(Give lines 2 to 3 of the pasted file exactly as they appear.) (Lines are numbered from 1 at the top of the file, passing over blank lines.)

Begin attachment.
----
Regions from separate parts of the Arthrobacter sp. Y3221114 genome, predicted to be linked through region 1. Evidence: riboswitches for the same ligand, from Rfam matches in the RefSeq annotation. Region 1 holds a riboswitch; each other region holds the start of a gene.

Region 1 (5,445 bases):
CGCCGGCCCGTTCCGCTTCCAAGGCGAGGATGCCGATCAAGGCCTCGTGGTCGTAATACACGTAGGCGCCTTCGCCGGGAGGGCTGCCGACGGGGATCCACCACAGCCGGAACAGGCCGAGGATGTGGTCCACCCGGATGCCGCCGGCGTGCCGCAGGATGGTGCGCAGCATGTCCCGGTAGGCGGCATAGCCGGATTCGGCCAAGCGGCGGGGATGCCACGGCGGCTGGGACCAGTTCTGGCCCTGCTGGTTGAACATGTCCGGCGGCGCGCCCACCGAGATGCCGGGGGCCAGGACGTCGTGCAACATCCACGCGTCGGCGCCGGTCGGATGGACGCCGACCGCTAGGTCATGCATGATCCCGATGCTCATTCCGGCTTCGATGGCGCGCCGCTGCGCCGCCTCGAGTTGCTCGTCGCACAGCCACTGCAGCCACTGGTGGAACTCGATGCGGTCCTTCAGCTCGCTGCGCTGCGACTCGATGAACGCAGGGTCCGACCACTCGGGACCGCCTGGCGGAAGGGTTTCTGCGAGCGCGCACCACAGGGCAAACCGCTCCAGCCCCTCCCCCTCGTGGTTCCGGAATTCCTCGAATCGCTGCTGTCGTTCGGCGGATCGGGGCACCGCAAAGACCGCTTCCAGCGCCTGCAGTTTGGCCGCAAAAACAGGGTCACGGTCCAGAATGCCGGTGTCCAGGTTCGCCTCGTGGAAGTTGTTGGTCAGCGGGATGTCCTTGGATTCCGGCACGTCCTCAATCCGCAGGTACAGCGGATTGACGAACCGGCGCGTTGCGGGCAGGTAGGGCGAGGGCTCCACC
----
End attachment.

Region 1 (5,445 bases):
CGCCGGCCCGTTCCGCTTCCAAGGCGAGGATGCCGATCAAGGCCTCGTGGTCGTAATACACGTAGGCGCCTTCGCCGGGAGGGCTGCCGACGGGGATCCACCACAGCCGGAACAGGCCGAGGATGTGGTCCACCCGGATGCCGCCGGCGTGCCGCAGGATGGTGCGCAGCATGTCCCGGTAGGCGGCATAGCCGGATTCGGCCAAGCGGCGGGGATGCCACGGCGGCTGGGACCAGTTCTGGCCCTGCTGGTTGAACATGTCCGGCGGCGCGCCCACCGAGATGCCGGGGGCCAGGACGTCGTGCAACATCCACGCGTCGGCGCCGGTCGGATGGACGCCGACCGCTAGGTCATGCATGATCCCGATGCTCATTCCGGCTTCGATGGCGCGCCGCTGCGCCGCCTCGAGTTGCTCGTCGCACAGCCACTGCAGCCACTGGTGGAACTCGATGCGGTCCTTCAGCTCGCTGCGCTGCGACTCGATGAACGCAGGGTCCGACCACTCGGGACCGCCTGGCGGAAGGGTTTCTGCGAGCGCGCACCACAGGGCAAACCGCTCCAGCCCCTCCCCCTCGTGGTTCCGGAATTCCTCGAATCGCTGCTGTCGTTCGGCGGATCGGGGCACCGCAAAGACCGCTTCCAGCGCCTGCAGTTTGGCCGCAAAAACAGGGTCACGGTCCAGAATGCCGGTGTCCAGGTTCGCCTCGTGGAAGTTGTTGGTCAGCGGGATGTCCTTGGATTCCGGCACGTCCTCAATCCGCAGGTACAGCGGATTGACGAACCGGCGCGTTGCGGGCAGGTAGGGCGAGGGCTCCACC